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Term Limits Closing the Door on an Era at L.A. City Council

With members maxed out in just eight years, quirks have less time to flourish. And lawmakers can't take on very long-term crusades.

March 11, 2003|Sue Fox, Jean Merl and Jessica Garrison | Times Staff Writers

Remember the days when lobbyists would roam the corridors of City Hall at Christmastime, handing out bottles of the finest scotch? When cigar smoke would waft defiantly from Council President John Ferraro's office, despite the smoking ban?

And when lawmakers, untroubled by term limits, could pummel away at a controversial issue -- such as stopping coastal oil drilling -- for years on end until they finally got their way?

These days, the Los Angeles City Council is a much younger, better-behaved and bouncier version of its former self. Term limits, approved by voters in 1993, are ushering the last of the old-timers out the door; 11 of 15 council members have been elected in the last four years, and last week's elections marked the end of the council tenure of its last three veterans, Ruth Galanter, Nate Holden and Hal Bernson. With them has been swept away decades of institutional knowledge and hard-won coalitions -- and also a lot of colorful history.

Limited to eight years of elected service, today's officials no longer have the luxury of building long-term alliances or tackling complicated projects that may take years to resolve, such as the dogged pursuit of a ban on coastal oil drilling, or Hal Bernson's long effort to shore up Los Angeles buildings against earthquakes, or former Councilman Marvin Braude's step-by-painstaking-step effort to ban smoking in restaurants and offices. The permanent government of lobbyists and bureaucrats has claimed a larger share of influence as elected leaders have pulled back, said Los Angeles County Supervisor Zev Yaroslavsky, who sat for nearly 20 years with the council.

One result has been a drift toward professionalism -- at the expense of idiosyncrasy.

Term limits, however, are not the sole reason for the shifting sands at City Hall. The city Ethics Commission, instituted in the early 1990s, cleaned up some of the old back-scratching with new restrictions on lobbyist gifts and campaign spending. The 1999 overhaul of the City Charter gave more power to the mayor at the expense of the council. In some cases, close campaigns made big differences -- in 2001, for instance, Jack Weiss narrowly beat Tom Hayden, bringing a relative newcomer to the panel and blocking the political aspirations of a passionate veteran of the American left.

Changing social mores, meanwhile, have altered the limits of acceptable behavior. They largely ended an era, for instance, when a councilman could get away with posing for photos with a pretty constituent on his lap.

"Politics has changed," said political consultant Rick Taylor. Behavior that did little more than raise eyebrows in times past could bring investigations and fines today. This also means that -- even as dress codes have loosened to permit more than gray, black and blue suits -- there is less flamboyance around the ornate council horseshoe.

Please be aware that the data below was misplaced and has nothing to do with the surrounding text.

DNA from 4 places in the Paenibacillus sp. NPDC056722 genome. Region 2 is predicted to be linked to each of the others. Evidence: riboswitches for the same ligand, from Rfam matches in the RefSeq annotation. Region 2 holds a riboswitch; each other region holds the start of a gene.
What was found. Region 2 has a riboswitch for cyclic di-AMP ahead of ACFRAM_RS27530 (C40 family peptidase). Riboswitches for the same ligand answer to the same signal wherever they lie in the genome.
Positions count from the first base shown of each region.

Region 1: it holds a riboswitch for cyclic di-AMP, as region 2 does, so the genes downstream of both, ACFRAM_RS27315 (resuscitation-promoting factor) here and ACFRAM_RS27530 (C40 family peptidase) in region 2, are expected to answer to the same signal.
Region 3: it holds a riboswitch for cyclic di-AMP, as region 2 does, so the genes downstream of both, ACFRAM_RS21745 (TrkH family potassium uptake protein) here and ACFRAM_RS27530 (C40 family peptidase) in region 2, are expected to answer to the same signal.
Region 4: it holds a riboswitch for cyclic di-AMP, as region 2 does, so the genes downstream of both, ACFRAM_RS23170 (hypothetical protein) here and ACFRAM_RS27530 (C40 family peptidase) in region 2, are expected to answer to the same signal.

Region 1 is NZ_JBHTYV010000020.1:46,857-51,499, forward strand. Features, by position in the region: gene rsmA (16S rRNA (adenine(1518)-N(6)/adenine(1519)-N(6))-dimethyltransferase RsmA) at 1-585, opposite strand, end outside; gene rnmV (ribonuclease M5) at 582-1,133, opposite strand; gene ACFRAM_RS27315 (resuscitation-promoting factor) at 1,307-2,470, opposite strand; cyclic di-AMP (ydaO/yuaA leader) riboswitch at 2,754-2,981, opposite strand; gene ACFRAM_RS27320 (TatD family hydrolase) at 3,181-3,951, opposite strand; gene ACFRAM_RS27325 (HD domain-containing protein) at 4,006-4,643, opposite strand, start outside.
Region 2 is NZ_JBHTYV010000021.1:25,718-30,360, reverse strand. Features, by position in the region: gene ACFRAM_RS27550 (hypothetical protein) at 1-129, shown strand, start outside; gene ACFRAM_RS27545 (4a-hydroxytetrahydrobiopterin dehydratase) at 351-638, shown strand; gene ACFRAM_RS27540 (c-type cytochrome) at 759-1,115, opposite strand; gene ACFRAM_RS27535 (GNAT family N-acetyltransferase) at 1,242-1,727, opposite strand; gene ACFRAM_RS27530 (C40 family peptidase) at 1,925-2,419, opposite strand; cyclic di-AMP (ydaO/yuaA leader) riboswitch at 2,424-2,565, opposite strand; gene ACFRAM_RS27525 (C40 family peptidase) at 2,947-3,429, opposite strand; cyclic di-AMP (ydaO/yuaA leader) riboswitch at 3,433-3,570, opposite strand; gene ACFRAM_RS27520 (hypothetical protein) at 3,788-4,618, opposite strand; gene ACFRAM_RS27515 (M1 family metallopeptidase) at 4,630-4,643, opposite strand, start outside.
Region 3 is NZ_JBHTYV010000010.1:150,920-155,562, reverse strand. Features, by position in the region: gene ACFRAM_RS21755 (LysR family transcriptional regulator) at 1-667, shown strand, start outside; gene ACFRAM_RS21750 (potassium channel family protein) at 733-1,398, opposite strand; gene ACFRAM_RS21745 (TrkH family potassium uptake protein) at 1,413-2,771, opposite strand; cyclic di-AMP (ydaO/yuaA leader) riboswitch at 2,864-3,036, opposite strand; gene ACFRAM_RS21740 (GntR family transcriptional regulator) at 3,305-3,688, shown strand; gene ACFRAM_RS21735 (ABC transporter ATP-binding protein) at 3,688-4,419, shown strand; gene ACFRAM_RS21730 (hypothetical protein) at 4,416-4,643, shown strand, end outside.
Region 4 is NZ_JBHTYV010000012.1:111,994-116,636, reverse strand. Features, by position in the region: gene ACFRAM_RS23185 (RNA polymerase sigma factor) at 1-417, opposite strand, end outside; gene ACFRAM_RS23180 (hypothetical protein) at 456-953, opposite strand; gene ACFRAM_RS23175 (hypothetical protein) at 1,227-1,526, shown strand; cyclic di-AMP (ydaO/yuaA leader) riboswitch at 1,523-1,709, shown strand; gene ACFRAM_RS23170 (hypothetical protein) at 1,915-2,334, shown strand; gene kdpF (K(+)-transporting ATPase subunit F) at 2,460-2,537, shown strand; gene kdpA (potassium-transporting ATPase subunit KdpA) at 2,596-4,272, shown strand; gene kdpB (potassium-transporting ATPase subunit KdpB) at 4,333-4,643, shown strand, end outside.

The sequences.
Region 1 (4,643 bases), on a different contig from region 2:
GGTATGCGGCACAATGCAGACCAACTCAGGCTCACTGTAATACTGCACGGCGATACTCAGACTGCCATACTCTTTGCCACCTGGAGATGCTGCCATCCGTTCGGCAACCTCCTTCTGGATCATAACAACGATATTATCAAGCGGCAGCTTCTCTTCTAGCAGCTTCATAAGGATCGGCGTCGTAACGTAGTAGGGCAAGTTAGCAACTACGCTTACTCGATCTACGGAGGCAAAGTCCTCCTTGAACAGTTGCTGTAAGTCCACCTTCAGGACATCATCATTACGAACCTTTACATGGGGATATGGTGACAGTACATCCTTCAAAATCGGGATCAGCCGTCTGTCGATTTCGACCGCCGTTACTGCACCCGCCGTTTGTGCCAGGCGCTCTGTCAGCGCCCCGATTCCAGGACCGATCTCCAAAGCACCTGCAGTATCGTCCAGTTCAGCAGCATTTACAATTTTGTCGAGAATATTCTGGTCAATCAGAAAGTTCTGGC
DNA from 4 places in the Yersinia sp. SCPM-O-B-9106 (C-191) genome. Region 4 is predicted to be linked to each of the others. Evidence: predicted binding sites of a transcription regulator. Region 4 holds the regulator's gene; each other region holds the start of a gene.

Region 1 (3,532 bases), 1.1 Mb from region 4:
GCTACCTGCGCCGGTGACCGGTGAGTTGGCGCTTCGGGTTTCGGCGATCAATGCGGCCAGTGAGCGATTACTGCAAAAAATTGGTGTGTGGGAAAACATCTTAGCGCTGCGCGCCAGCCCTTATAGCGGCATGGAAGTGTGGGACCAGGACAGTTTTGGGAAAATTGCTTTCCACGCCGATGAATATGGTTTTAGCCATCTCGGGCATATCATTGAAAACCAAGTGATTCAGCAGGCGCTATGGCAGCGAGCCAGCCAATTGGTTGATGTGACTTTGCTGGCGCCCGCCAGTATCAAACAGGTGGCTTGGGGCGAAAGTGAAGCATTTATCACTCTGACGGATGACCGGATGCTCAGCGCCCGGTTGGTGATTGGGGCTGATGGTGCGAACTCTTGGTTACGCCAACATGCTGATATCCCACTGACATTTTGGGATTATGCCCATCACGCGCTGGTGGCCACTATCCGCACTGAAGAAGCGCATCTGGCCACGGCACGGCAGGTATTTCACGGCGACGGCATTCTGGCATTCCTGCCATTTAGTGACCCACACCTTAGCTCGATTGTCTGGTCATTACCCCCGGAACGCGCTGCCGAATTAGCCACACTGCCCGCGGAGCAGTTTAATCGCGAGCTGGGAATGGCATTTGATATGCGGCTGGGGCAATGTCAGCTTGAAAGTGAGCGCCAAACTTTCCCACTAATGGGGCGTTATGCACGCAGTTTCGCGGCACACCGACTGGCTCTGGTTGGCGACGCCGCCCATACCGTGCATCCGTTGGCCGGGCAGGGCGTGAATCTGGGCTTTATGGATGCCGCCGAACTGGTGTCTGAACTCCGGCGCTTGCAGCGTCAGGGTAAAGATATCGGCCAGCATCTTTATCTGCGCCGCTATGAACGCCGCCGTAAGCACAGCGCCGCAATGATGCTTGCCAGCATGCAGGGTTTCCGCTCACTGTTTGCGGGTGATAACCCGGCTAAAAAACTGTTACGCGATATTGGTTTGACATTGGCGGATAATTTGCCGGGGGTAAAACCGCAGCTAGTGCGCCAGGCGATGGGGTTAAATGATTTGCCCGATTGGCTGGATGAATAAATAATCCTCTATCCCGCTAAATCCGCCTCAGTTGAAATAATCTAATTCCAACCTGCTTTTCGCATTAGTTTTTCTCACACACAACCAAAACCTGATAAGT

Take Gil Lindsay, the self-proclaimed "Emperor of the Great 9th," the district that runs from the skyscrapers of downtown to the hardscrabble streets of South-Central. The former janitor, who became Los Angeles' first black council member, ruled over the district from 1963 until he died in office in 1990.

An old-style backslapper, Lindsay is remembered for his relentless push to develop downtown. And also for his disdain for election reforms, including laws that required reporting contributions. Once, he threw a fit when police gave him a parking ticket, huffing, "I thought they knew better than to ticket a councilman's car." Another time, he bopped a reporter on the head with his cane when the reporter ventured too close to the council horseshoe.

(That horseshoe itself is testament to the council's changing sensibilities. Today's members sit facing the audience, which is typical for local government officials in California. For decades, until the new City Hall reopened two years ago, Los Angeles council members sat with their backs to their constituents.)

During the 1970s and early 1980s -- what many see as the glory days of the old guard -- the City Council was peopled by diverse and flamboyant lawmakers. Despite their differences, they worked in concert with then-Mayor Tom Bradley on a broad, pro-growth agenda. They also were fun to watch. Many had worked together so long they often related like squabbling siblings. And without the television cameras that now beam their activities into their constituents' living rooms, they seemed less afraid of letting it all hang out. At times, the clashes were emotional and freighted.

Ready to Fight

Feisty Councilman Ernani Bernardi, who served from 1961 to 1993 in the 7th District seat now occupied by Council President Alex Padilla, once called Councilman Mark Ridley-Thomas "Curly," stinging the younger councilman with what Ridley-Thomas took to be a racist remark. "Don't ever say that again!" he snapped back.

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